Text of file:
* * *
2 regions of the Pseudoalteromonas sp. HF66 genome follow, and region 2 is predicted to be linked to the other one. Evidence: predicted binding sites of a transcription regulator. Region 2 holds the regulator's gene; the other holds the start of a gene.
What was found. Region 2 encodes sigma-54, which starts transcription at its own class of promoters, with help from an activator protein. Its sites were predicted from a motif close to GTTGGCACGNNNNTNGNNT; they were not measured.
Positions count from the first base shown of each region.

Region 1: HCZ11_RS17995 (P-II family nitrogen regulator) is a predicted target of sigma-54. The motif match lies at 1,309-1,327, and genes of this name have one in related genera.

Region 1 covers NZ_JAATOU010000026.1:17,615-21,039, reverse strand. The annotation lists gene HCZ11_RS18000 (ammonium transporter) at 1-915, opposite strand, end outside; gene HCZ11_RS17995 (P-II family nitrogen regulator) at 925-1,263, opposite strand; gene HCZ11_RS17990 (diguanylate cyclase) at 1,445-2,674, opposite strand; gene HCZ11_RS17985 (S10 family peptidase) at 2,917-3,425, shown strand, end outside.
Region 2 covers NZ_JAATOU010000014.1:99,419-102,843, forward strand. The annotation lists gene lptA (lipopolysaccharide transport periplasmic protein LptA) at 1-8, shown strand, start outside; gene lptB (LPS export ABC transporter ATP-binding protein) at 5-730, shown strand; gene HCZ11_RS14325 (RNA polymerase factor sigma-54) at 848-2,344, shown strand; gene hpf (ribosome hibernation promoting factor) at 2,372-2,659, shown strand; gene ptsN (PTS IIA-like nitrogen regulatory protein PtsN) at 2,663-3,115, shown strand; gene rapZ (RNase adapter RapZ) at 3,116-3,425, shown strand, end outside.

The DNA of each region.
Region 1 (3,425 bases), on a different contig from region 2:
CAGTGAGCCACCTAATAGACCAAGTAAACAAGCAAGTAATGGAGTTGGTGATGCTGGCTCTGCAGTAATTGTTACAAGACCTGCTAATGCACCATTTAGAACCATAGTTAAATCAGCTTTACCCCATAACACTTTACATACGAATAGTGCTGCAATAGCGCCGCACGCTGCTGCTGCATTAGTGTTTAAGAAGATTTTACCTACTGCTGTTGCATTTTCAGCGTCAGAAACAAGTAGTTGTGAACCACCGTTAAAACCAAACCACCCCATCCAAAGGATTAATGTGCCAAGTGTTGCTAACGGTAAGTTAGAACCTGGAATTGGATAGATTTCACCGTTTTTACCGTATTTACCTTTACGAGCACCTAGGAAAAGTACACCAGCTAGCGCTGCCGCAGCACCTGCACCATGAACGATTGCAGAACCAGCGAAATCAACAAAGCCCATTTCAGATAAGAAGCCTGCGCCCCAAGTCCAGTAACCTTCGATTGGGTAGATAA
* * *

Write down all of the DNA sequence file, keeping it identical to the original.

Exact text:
2 regions of the Pseudoalteromonas sp. HF66 genome follow, and region 2 is predicted to be linked to the other one. Evidence: predicted binding sites of a transcription regulator. Region 2 holds the regulator's gene; the other holds the start of a gene.
What was found. Region 2 encodes sigma-54, which starts transcription at its own class of promoters, with help from an activator protein. Its sites were predicted from a motif close to GTTGGCACGNNNNTNGNNT; they were not measured.
Positions count from the first base shown of each region.

Region 1: HCZ11_RS17995 (P-II family nitrogen regulator) is a predicted target of sigma-54. The motif match lies at 1,309-1,327, and genes of this name have one in related genera.

Region 1 covers NZ_JAATOU010000026.1:17,615-21,039, reverse strand. The annotation lists gene HCZ11_RS18000 (ammonium transporter) at 1-915, opposite strand, end outside; gene HCZ11_RS17995 (P-II family nitrogen regulator) at 925-1,263, opposite strand; gene HCZ11_RS17990 (diguanylate cyclase) at 1,445-2,674, opposite strand; gene HCZ11_RS17985 (S10 family peptidase) at 2,917-3,425, shown strand, end outside.
Region 2 covers NZ_JAATOU010000014.1:99,419-102,843, forward strand. The annotation lists gene lptA (lipopolysaccharide transport periplasmic protein LptA) at 1-8, shown strand, start outside; gene lptB (LPS export ABC transporter ATP-binding protein) at 5-730, shown strand; gene HCZ11_RS14325 (RNA polymerase factor sigma-54) at 848-2,344, shown strand; gene hpf (ribosome hibernation promoting factor) at 2,372-2,659, shown strand; gene ptsN (PTS IIA-like nitrogen regulatory protein PtsN) at 2,663-3,115, shown strand; gene rapZ (RNase adapter RapZ) at 3,116-3,425, shown strand, end outside.

The DNA of each region.
Region 1 (3,425 bases), on a different contig from region 2:
CAGTGAGCCACCTAATAGACCAAGTAAACAAGCAAGTAATGGAGTTGGTGATGCTGGCTCTGCAGTAATTGTTACAAGACCTGCTAATGCACCATTTAGAACCATAGTTAAATCAGCTTTACCCCATAACACTTTACATACGAATAGTGCTGCAATAGCGCCGCACGCTGCTGCTGCATTAGTGTTTAAGAAGATTTTACCTACTGCTGTTGCATTTTCAGCGTCAGAAACAAGTAGTTGTGAACCACCGTTAAAACCAAACCACCCCATCCAAAGGATTAATGTGCCAAGTGTTGCTAACGGTAAGTTAGAACCTGGAATTGGATAGATTTCACCGTTTTTACCGTATTTACCTTTACGAGCACCTAGGAAAAGTACACCAGCTAGCGCTGCCGCAGCACCTGCACCATGAACGATTGCAGAACCAGCGAAATCAACAAAGCCCATTTCAGATAAGAAGCCTGCGCCCCAAGTCCAGTAACCTTCGATTGGGTAGATAA